Wolf Files: Contemporary Curses

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Later studies even showed that the British press, enamored with mummy stories, invented the curse scrawled on Tut's tomb, Randi says. "The headline King Tut's Curse Strikes Again! is just too good to resist."

Now, let's check in on some other celebrated curses:

The Curse of Michael Jackson: The erstwhile "King of Pop" paid $150,000 to levy a curse on Steven Spielberg and 24 other people, according to Vanity Fair. Jackson reportedly hired an African voodoo chief, who sacrificed 42 cows in a special ceremony.

According to the March 11 article last year, Jackson was said to be furious with Spielberg for nixing a deal to star him in Hook, Spielberg's version of Peter Pan.

As part of the ritual, Jackson supposedly underwent a "blood bath." The singer declined to comment on the matter.

The Curse of Neil Bush: Marriage is a curse if it ends in a nasty divorce. Last year, Neil Bush's lawyer accused his estranged wife, Sharon, of pulling out his client's hair to make a voodoo doll.

"It was bizarre," attorney John Spalding told the Houston Chronicle. "She literally pulled his hair and yanked it out of his head. He told me about it."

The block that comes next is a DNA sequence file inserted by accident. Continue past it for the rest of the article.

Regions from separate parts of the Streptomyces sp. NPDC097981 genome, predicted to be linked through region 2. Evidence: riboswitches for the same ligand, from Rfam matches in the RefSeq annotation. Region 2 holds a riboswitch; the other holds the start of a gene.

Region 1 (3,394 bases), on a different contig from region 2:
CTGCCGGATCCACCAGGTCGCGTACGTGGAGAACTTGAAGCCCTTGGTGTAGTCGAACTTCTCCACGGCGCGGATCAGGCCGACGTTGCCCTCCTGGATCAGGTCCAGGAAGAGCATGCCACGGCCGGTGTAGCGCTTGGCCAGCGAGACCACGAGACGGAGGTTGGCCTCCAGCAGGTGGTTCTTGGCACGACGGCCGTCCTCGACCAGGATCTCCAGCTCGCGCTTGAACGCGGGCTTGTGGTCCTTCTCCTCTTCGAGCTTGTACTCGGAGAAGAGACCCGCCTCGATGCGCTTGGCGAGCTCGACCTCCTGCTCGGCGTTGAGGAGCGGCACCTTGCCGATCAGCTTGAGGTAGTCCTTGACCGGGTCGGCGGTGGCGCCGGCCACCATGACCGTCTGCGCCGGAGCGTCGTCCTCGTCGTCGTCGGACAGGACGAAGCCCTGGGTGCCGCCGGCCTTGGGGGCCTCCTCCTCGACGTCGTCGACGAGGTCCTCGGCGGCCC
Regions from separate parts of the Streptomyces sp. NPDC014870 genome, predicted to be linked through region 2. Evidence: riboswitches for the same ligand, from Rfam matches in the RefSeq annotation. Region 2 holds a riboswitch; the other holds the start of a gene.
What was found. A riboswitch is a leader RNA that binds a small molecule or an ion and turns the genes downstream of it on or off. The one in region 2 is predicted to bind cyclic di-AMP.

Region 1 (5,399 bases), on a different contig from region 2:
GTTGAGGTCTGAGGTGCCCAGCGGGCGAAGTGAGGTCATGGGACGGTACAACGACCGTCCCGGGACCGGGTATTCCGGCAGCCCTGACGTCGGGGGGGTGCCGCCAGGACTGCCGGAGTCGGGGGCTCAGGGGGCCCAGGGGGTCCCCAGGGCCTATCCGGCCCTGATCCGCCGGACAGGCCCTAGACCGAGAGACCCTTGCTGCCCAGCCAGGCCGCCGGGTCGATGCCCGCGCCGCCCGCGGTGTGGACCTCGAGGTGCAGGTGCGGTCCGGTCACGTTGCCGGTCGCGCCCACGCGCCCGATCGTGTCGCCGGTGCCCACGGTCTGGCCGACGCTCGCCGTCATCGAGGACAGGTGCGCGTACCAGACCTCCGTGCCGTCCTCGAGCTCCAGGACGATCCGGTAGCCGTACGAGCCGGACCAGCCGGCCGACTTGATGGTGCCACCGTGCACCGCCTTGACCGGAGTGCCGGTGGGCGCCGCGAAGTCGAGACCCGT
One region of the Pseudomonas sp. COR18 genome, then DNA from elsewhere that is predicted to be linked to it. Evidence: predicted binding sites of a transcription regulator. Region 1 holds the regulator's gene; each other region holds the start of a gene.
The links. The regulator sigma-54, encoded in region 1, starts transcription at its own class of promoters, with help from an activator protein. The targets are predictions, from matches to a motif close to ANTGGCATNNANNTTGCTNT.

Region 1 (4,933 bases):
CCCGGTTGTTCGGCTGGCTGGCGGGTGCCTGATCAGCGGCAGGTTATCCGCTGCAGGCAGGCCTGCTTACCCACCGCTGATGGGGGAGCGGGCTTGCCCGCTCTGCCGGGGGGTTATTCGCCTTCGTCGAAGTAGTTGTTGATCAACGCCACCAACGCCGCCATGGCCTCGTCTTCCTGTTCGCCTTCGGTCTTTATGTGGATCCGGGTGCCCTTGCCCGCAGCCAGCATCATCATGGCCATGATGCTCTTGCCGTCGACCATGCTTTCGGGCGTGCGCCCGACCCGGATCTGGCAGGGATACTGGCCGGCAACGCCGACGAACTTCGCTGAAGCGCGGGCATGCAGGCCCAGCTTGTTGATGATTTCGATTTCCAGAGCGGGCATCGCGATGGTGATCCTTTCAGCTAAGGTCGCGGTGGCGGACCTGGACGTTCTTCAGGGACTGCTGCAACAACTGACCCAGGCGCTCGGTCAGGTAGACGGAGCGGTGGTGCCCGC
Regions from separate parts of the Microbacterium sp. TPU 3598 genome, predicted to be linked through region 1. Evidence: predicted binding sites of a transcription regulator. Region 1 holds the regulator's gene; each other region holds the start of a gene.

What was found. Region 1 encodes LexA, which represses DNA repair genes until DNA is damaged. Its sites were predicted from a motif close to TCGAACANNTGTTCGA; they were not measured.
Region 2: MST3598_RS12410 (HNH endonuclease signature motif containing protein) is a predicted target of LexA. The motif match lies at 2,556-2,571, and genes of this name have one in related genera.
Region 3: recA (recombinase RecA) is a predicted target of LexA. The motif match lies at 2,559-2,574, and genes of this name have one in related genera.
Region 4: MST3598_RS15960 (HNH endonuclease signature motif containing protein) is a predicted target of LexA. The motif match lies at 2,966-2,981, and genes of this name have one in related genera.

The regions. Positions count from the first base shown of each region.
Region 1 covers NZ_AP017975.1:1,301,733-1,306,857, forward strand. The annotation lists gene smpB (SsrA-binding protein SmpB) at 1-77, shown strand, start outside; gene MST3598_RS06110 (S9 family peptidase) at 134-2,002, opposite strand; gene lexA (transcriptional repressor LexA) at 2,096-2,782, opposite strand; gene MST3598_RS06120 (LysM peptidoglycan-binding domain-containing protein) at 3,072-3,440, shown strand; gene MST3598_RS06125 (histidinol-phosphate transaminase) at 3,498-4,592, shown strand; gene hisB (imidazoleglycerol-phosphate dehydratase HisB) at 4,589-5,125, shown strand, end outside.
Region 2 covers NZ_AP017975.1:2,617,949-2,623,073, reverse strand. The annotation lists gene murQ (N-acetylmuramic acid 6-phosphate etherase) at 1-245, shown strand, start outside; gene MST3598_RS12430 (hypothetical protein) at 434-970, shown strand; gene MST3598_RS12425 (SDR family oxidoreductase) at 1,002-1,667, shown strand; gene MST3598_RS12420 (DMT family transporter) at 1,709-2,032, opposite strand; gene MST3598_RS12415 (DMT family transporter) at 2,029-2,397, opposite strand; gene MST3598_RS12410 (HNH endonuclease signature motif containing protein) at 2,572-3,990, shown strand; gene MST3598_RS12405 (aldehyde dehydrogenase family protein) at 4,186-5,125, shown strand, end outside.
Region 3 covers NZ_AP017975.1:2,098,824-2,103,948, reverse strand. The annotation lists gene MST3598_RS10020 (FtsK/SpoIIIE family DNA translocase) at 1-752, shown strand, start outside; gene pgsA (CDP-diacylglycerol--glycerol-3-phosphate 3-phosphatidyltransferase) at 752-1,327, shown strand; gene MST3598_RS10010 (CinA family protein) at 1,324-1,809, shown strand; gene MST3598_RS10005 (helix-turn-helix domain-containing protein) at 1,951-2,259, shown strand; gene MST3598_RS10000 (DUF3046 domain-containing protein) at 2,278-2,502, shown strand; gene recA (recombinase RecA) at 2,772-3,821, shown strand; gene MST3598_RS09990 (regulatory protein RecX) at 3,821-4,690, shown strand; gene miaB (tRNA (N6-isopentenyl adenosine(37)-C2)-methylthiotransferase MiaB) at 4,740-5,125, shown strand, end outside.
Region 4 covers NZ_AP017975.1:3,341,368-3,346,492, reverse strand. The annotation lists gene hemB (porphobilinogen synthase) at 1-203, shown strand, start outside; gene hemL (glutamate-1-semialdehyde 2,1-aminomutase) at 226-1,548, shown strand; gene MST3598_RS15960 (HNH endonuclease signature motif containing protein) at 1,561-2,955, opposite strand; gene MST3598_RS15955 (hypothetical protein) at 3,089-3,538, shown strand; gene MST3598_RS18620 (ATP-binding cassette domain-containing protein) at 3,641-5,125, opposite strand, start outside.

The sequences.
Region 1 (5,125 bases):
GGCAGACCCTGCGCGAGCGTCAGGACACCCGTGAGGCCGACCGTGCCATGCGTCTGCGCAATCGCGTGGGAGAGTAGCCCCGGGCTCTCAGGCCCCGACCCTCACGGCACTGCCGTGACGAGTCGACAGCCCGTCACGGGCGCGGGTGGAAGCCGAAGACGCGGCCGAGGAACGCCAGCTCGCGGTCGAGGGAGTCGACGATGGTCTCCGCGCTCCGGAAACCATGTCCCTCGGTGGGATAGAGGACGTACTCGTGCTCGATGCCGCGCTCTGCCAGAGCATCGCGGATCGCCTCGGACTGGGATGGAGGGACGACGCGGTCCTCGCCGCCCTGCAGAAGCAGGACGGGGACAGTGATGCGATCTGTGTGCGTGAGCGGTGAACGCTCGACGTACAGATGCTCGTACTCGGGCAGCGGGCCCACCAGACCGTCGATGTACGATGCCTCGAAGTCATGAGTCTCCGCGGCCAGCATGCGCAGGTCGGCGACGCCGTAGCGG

"She said, 'I put a voodoo curse on you,' " Spalding later elaborated to the New York Daily News.

Sharon Bush admitted she yanked out Neil's hair, but not for a voodoo curse. She said Neil was acting so erratically, and she wanted to test the hair for signs of drug use. The tests were inconclusive, she said.

The At the Movies Curse:

After film critic Roger Ebert lambasted Brown Bunny at last year's Cannes Film Festival as the worst entrant ever, director Vincent Gallo called him a "fat pig" with the "physique of a slave trader" and put a curse on his colon.